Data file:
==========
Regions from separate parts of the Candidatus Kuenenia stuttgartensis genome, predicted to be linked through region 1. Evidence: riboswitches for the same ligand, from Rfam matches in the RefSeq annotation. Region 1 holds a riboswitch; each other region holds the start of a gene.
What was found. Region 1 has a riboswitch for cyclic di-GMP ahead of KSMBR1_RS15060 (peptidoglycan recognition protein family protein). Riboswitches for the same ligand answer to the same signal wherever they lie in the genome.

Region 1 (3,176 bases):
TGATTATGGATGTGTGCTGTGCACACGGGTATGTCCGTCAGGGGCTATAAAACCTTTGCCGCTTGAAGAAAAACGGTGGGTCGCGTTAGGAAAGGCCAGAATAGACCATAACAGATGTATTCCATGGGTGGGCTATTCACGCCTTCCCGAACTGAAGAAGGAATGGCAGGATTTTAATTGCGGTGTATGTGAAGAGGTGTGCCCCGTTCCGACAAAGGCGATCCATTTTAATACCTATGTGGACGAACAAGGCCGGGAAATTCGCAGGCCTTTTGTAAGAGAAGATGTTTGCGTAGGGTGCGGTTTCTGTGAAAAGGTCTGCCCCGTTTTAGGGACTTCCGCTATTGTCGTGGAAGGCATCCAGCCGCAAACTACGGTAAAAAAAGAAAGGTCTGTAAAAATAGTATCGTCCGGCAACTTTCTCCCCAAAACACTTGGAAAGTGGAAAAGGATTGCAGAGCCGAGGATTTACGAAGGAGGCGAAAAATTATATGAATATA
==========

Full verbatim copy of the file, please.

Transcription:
Regions from separate parts of the Candidatus Kuenenia stuttgartensis genome, predicted to be linked through region 1. Evidence: riboswitches for the same ligand, from Rfam matches in the RefSeq annotation. Region 1 holds a riboswitch; each other region holds the start of a gene.
What was found. Region 1 has a riboswitch for cyclic di-GMP ahead of KSMBR1_RS15060 (peptidoglycan recognition protein family protein). Riboswitches for the same ligand answer to the same signal wherever they lie in the genome.

Region 1 (3,176 bases):
TGATTATGGATGTGTGCTGTGCACACGGGTATGTCCGTCAGGGGCTATAAAACCTTTGCCGCTTGAAGAAAAACGGTGGGTCGCGTTAGGAAAGGCCAGAATAGACCATAACAGATGTATTCCATGGGTGGGCTATTCACGCCTTCCCGAACTGAAGAAGGAATGGCAGGATTTTAATTGCGGTGTATGTGAAGAGGTGTGCCCCGTTCCGACAAAGGCGATCCATTTTAATACCTATGTGGACGAACAAGGCCGGGAAATTCGCAGGCCTTTTGTAAGAGAAGATGTTTGCGTAGGGTGCGGTTTCTGTGAAAAGGTCTGCCCCGTTTTAGGGACTTCCGCTATTGTCGTGGAAGGCATCCAGCCGCAAACTACGGTAAAAAAAGAAAGGTCTGTAAAAATAGTATCGTCCGGCAACTTTCTCCCCAAAACACTTGGAAAGTGGAAAAGGATTGCAGAGCCGAGGATTTACGAAGGAGGCGAAAAATTATATGAATATA